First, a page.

I am finally ready to write about it. It took some time and perspective, but here goes.
Moving is hard. Moving changes everything. Moving makes finding your way and where you fit in a challenge.
T.Puzzle hit the ground running. He breezed into classes and cliques relatively unscathed.
Full Speed had a much different experience.
I never changed schools growing up so I am not sure what is typical of joining a school in your eighth grade year. It seems that where we moved is well-established. Most kids have grown up here and they stick together. There are good kids to be found, but at the beginning of the year, Full Speed had a hard time connecting with them.
He ate lunch alone for over two months.
As fate would have it in the midst of his lone lunching, he tried out for basketball. Tryouts ended in disaster as he suffered a mild (though frightening) concussion on the very first day. Apparently two basketball passes to the head will do that to you.
We had some pretty dark days post-concussion.
Thankfully, we had access to excellent follow-up care. Over the course of three months Full Speed successfully completed all physical therapy and passed all cognitive testing.
In the interim, he was offered the chance to be the basketball team manager.
This changed everything.
He quickly became the heart and soul of the team. He started to get recognized at school.
He finally had friends to sit with at lunch.
This all culminated in him getting to suit up and participate in the final home game of the season.
He played a few minutes here and there. He showed some fire on defense and fed his teammates some passes.
As the clocked ticked down its final minute, he was subbed in. The goal of the team was to feed him a shot. Everyone was invested as they all cheered him on.
He never did make the shot, but he didn’t need to.
The winning happened the minute he stepped on the court.
I hate to admit it, but sometimes, I am a reluctant soccer mom. I used to be more gung-ho when my boys were small. Since I still choose to keep them in a relatively low-key rec league, I am required to be at the fields for all their practices. Even though my boys are close in age, often their birth dates do not align and they end up on different teams. This means that they can have different practice nights. This means that I am at the soccer fields almost every night of the week not including games. Hence, this is where some of my reluctance creeps in.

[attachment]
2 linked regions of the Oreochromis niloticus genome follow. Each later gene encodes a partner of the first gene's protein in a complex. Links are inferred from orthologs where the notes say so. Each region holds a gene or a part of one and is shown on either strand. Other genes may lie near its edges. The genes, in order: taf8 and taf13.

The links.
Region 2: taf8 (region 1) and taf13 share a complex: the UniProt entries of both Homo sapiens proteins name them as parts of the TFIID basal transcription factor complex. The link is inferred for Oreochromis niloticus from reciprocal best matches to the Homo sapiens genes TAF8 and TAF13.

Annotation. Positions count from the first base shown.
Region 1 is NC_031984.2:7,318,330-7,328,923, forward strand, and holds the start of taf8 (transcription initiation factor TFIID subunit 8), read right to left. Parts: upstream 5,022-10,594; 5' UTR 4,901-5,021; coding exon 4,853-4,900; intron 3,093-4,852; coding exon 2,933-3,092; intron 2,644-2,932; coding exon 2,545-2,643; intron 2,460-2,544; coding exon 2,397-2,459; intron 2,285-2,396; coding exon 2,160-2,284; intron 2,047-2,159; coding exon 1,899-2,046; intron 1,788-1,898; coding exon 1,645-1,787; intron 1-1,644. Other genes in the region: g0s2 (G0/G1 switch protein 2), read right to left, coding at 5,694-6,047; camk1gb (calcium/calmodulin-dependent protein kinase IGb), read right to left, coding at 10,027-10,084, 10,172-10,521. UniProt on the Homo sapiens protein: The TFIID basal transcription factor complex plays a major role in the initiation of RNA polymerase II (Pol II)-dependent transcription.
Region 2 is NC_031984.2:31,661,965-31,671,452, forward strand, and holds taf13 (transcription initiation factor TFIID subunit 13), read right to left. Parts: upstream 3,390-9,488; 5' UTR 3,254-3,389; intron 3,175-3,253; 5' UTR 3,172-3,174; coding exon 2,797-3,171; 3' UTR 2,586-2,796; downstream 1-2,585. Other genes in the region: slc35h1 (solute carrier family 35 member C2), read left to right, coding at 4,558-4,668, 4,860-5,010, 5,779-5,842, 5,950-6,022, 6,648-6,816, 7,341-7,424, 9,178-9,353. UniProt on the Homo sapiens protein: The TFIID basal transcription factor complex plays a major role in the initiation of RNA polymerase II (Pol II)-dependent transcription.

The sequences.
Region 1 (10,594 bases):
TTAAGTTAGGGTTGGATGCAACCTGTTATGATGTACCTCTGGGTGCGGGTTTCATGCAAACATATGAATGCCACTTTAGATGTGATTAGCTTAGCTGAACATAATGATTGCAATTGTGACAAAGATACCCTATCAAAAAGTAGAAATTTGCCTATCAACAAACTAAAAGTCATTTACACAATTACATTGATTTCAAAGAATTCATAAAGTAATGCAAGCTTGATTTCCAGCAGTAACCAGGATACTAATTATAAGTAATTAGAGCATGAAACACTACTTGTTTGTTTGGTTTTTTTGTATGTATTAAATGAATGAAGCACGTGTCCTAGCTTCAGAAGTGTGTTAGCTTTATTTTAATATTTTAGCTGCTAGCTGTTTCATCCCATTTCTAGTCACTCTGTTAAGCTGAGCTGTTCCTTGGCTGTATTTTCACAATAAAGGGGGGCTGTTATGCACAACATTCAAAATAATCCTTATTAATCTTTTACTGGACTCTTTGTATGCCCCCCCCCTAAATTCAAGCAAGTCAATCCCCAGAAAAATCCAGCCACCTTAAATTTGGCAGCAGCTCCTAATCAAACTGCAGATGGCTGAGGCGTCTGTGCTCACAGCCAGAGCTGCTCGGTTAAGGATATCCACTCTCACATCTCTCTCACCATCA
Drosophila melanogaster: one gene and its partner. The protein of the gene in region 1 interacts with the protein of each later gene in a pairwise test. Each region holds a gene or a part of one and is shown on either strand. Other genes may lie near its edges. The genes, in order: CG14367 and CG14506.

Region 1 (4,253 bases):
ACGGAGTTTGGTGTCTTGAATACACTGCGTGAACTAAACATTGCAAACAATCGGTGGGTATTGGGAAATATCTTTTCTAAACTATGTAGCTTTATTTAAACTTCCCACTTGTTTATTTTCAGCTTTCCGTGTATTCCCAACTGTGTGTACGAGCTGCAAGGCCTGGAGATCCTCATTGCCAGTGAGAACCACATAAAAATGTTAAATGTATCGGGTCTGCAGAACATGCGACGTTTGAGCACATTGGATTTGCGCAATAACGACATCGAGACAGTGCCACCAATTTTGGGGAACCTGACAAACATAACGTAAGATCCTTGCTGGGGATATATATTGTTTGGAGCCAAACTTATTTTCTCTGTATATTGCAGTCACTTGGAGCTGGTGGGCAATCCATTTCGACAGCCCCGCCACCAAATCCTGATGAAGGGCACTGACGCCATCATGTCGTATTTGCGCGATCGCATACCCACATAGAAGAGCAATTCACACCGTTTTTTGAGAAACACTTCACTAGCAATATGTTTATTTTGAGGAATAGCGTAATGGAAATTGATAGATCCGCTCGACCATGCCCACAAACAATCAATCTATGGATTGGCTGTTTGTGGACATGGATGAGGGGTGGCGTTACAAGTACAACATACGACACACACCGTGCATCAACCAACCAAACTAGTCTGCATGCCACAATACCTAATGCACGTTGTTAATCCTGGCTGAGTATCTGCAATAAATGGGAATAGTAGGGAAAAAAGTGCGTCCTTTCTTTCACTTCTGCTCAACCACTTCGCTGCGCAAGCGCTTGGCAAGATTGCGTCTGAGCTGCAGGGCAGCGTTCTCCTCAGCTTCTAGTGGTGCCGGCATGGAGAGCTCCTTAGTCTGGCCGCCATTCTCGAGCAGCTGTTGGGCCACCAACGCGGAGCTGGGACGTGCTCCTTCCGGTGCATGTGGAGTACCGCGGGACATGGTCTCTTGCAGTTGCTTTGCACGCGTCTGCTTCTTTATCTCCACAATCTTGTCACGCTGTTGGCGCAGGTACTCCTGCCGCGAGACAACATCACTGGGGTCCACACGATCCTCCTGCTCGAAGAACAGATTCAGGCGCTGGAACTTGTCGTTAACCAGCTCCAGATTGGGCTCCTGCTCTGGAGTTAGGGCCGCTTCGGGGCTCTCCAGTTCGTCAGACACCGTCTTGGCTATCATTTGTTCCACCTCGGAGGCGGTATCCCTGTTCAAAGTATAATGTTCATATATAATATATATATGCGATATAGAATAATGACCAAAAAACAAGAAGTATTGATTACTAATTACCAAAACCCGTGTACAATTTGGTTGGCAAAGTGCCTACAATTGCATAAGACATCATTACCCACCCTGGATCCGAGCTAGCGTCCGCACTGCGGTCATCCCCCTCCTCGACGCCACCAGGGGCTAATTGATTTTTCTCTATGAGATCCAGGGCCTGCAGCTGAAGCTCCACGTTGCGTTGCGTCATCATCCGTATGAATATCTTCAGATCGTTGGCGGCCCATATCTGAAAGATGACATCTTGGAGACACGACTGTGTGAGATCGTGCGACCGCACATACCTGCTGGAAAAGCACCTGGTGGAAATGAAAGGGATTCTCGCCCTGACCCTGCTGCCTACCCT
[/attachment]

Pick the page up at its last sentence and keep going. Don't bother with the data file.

This current season has started. Full Speed was asked along with a few other members of his U12 team to help fill out the roster of his coach’s U14 team. I left it up to him and he seemed excited to help out. While the coach was confident he could hold his own skill-wise, I voiced my concern about his size. Full Speed is a lot of things, but being tall for his age is not one of them. He’s kind of skinny, too. I, of course, think he is the perfect size and height to be who he is, but I also am not delusional. How was he going to stack up against U14 size-wise? The coach assured me he would be fine and given there is no slide tackling in this particular league, I believed her. Maybe it was the heat.
Full Speed had his first U12 game and even though it was in the morning, it was intensely hot and humid. His team lost quite miserably but he genuinely had fun with his teammates (they are a great group) and had two assists. He was happy but very tired after the game. We took him home to rest up and cool down for the next game which would be against a U14 team.
We returned to the fields well before the opposition arrived. During warm-ups, I could see Full Speed’s opponents approaching the field. From faraway they looked slightly bigger than average. Upon their arrival to the field, they were GIGANTIC. I’m talking full-grown adult-sized. I’m talking maybe some should consider playing college football big. Their goalie was pushing 6’0 and nearing 200 lbs. Full Speed barely cleared most of their waists. Yikes.
It was pretty obvious early on, given our diminutive size and the use of several U12 players, we were going to get creamed. But that’s part of it. That’s life. Sometimes you are going to take a beating and it’s up to you how you handle it. I thought Full Speed’s team handled it quite well. Nearly all of them kept trying and didn’t give up. It wasn’t fun to watch by any means, but I was proud of them.
It’s possible because this was the second and much worse beat-down I was witnessing Full Speed endure that day in 100+ heat, but the opposition’s goalie was becoming problematic for me. In what I believe to be a show of complete disrespect, he stopped playing in the goal. He wandered around the field, often pushing all the way up to midfield. Granted, we maybe only had a handful of shots taken on goal, but his disregard for Full Speed’s trying-so-hard team was difficult to take. From the goalie’s perspective, I’m sure he was bored by the tiny team taking tiny shots. From a mom-nearing-heatstroke’s perspective, I wanted a goal for Full Speed’s team so bad I could taste it. The open net taunted me. I started to formulate a plan. If we didn’t score soon, I was going to run on the field and take it to the house myself. What’s the worse that could happen? I’m banned from the game? I’d have to go to my air-conditioned car until it was over? Soooo tempting. Or worse (better?) yet, I’d be banned from the fields for life? No more fire ants to contend with or sweating until I’m pushed to delrium (I’d obviously passed this brink if I was plotting to score a goal).